Eco-tourists are coming to Port Renfrew to view Avatar Grove.

Eco-tourism in Port Renfrew

Avatar grove draws people to old-growth forest

  • Jul. 20, 2011 6:00 a.m.

Port Renfrew, long a logging town, has realized they can capitalize on the protection of their natural assets to keep the community alive.

The Port Renfrew Chamber of Commerce has partnered with the Ancient Forest Alliance, the advocacy group that leads tours of the majestic ‘Avatar Grove’, to funnel more tourists into the area and feed the local economy.

The two organizations launched an info centre Thursday, July 14 that will hopefully be a hub for visitors looking for information about Avatar Grove  and a boom for local businesses.

“What we used to rely on to sustain Port Renfrew was logging, but the tables have turned,” said Rosie Betsworth, chamber president.

She said while the partnership with an environmental group initially raised eyebrows among area residents, the forest alliance isn’t a “radical” group, instead one that aims to educate people gently about the importance of protecting old-growth forests.

“Their application is soft and it works.”

And it is working. The Ancient Forest Alliance holds tours once a month through the grove, and an average of 50 people show up each time, many from across Canada and Europe. TJ Watt, campaigner and photographer for the alliance, said thousands have come through the grove since he first discovered it in late 2009.

“There are five, six, seven cars there on an average day,” he said. The maps available in the info centre provide directions on how to reach the grove, a 20-minute drive from the village centre and then a 15-minute hike. It features the world’s biggest Douglas fir and Canada’s gnarliest tree, covered with a 10-foot wide burl at its base. Watt estimates the oldest tree in the grove is 500 years old.

Betsworth said the flow of visitors coming to see the grove is translating into real growth for the village, and she can understand why.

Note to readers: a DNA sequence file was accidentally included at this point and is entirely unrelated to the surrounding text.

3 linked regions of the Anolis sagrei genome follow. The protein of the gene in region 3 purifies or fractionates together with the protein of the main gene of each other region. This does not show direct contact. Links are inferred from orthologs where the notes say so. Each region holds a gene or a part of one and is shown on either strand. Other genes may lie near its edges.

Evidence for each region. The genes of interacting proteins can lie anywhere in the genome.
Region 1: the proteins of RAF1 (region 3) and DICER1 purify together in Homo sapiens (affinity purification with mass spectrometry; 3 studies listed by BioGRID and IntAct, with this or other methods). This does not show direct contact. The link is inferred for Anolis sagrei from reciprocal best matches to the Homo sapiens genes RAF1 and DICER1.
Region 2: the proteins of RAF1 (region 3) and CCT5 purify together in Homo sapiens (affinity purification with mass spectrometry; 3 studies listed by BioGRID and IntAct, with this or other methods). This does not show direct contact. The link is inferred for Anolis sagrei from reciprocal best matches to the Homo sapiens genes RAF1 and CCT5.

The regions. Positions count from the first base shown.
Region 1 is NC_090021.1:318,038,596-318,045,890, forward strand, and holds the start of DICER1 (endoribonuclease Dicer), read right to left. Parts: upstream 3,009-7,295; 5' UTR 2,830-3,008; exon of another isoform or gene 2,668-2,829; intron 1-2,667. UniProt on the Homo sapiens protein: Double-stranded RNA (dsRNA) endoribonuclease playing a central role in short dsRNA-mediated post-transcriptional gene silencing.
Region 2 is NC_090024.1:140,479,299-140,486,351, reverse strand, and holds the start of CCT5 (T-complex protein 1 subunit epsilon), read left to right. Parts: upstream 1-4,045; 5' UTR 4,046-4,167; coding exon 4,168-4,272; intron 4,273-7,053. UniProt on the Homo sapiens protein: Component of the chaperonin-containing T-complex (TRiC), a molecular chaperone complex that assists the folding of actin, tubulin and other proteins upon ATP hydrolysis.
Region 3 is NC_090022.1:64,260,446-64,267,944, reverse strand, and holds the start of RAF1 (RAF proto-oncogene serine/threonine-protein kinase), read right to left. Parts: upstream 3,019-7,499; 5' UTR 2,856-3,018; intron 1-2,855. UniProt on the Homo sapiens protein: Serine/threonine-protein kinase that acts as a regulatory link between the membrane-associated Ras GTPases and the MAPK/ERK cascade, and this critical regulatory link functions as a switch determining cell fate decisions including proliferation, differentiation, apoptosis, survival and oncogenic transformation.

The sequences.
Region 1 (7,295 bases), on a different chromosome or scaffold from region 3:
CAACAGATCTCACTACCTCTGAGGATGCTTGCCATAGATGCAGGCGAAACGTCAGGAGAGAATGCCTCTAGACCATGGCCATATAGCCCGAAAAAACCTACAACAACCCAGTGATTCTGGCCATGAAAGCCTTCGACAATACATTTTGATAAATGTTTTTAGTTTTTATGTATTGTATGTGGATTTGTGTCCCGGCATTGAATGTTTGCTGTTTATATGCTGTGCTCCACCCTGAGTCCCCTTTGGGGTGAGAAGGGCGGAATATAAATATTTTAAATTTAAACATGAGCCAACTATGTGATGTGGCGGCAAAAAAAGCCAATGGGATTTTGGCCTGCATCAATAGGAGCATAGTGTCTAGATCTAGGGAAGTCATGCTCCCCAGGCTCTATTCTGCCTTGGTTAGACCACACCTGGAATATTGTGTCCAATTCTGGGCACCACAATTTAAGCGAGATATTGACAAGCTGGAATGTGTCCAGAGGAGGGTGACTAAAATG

“The town is small, unique, green and clean,” she said. Everywhere you turn there’s something else to see.”

The community now has its first strip mall- a row of businesses with a restaurant, a market and the info centre, as well as a growing list of accommodations, eateries and eco-tourism opportunities.

She admits that the quality of the West Coast highway needs to be improved, and the switchbacks need to be gentler.

“The pressure is on” to keep the Pacific Rim Circle Route, a logging road which connects Port Renfrew to Lake Cowichan, maintained.

Watt thinks local businesses are on-board with this new tourism strategy.

“I find that most business owners have made the connection between protecting the earth and raising funds,” he said.

However, he’s not yet assured that the tourists will be able to visit Avatar Grove indefinitely.

On Watt’s second visit to the grove in February 2010, he noticed surveyor tape around some of the trees. Since then, it’s been “a long, drawn-out battle for the last year and a half” to get the grove protected. The government is currently consulting with Teal-Jones Group, which has logging rights. Watt thinks that with the frenzy of people coming in to see the trees, it would be in the government’s best interest to

“It’d be way too backwards to cut it down at this point.”

 

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